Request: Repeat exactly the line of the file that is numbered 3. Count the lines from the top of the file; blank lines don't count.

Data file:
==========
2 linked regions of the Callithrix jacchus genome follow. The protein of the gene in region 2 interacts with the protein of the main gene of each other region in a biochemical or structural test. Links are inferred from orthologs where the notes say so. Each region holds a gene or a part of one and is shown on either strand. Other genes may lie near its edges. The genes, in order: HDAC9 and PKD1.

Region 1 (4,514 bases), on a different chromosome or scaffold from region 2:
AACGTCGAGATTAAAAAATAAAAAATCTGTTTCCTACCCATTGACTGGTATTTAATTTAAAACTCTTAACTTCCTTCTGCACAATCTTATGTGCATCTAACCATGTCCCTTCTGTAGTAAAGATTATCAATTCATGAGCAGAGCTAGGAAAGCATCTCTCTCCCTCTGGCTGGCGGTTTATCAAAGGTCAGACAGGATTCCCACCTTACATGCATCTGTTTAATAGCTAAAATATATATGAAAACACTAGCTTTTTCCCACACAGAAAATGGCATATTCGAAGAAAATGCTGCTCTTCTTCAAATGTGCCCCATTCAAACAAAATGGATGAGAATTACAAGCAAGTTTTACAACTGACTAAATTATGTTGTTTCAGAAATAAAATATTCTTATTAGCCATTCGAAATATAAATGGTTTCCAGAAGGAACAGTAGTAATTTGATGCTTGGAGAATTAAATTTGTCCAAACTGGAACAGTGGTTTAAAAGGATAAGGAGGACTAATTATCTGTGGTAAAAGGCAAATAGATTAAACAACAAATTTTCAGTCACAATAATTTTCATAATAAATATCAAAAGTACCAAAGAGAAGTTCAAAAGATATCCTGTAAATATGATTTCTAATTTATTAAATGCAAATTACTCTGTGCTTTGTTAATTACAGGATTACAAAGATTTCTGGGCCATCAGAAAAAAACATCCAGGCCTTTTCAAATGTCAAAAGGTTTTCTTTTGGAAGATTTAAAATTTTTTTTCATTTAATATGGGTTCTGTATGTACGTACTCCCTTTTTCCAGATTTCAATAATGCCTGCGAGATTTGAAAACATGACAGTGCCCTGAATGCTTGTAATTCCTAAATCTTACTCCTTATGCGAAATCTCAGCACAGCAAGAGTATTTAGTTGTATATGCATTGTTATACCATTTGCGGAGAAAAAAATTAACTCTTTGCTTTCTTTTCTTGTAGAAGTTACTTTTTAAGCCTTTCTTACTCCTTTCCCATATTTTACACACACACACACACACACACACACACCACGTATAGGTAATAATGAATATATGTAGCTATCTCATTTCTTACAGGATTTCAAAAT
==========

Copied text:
AACGTCGAGATTAAAAAATAAAAAATCTGTTTCCTACCCATTGACTGGTATTTAATTTAAAACTCTTAACTTCCTTCTGCACAATCTTATGTGCATCTAACCATGTCCCTTCTGTAGTAAAGATTATCAATTCATGAGCAGAGCTAGGAAAGCATCTCTCTCCCTCTGGCTGGCGGTTTATCAAAGGTCAGACAGGATTCCCACCTTACATGCATCTGTTTAATAGCTAAAATATATATGAAAACACTAGCTTTTTCCCACACAGAAAATGGCATATTCGAAGAAAATGCTGCTCTTCTTCAAATGTGCCCCATTCAAACAAAATGGATGAGAATTACAAGCAAGTTTTACAACTGACTAAATTATGTTGTTTCAGAAATAAAATATTCTTATTAGCCATTCGAAATATAAATGGTTTCCAGAAGGAACAGTAGTAATTTGATGCTTGGAGAATTAAATTTGTCCAAACTGGAACAGTGGTTTAAAAGGATAAGGAGGACTAATTATCTGTGGTAAAAGGCAAATAGATTAAACAACAAATTTTCAGTCACAATAATTTTCATAATAAATATCAAAAGTACCAAAGAGAAGTTCAAAAGATATCCTGTAAATATGATTTCTAATTTATTAAATGCAAATTACTCTGTGCTTTGTTAATTACAGGATTACAAAGATTTCTGGGCCATCAGAAAAAAACATCCAGGCCTTTTCAAATGTCAAAAGGTTTTCTTTTGGAAGATTTAAAATTTTTTTTCATTTAATATGGGTTCTGTATGTACGTACTCCCTTTTTCCAGATTTCAATAATGCCTGCGAGATTTGAAAACATGACAGTGCCCTGAATGCTTGTAATTCCTAAATCTTACTCCTTATGCGAAATCTCAGCACAGCAAGAGTATTTAGTTGTATATGCATTGTTATACCATTTGCGGAGAAAAAAATTAACTCTTTGCTTTCTTTTCTTGTAGAAGTTACTTTTTAAGCCTTTCTTACTCCTTTCCCATATTTTACACACACACACACACACACACACACACCACGTATAGGTAATAATGAATATATGTAGCTATCTCATTTCTTACAGGATTTCAAAAT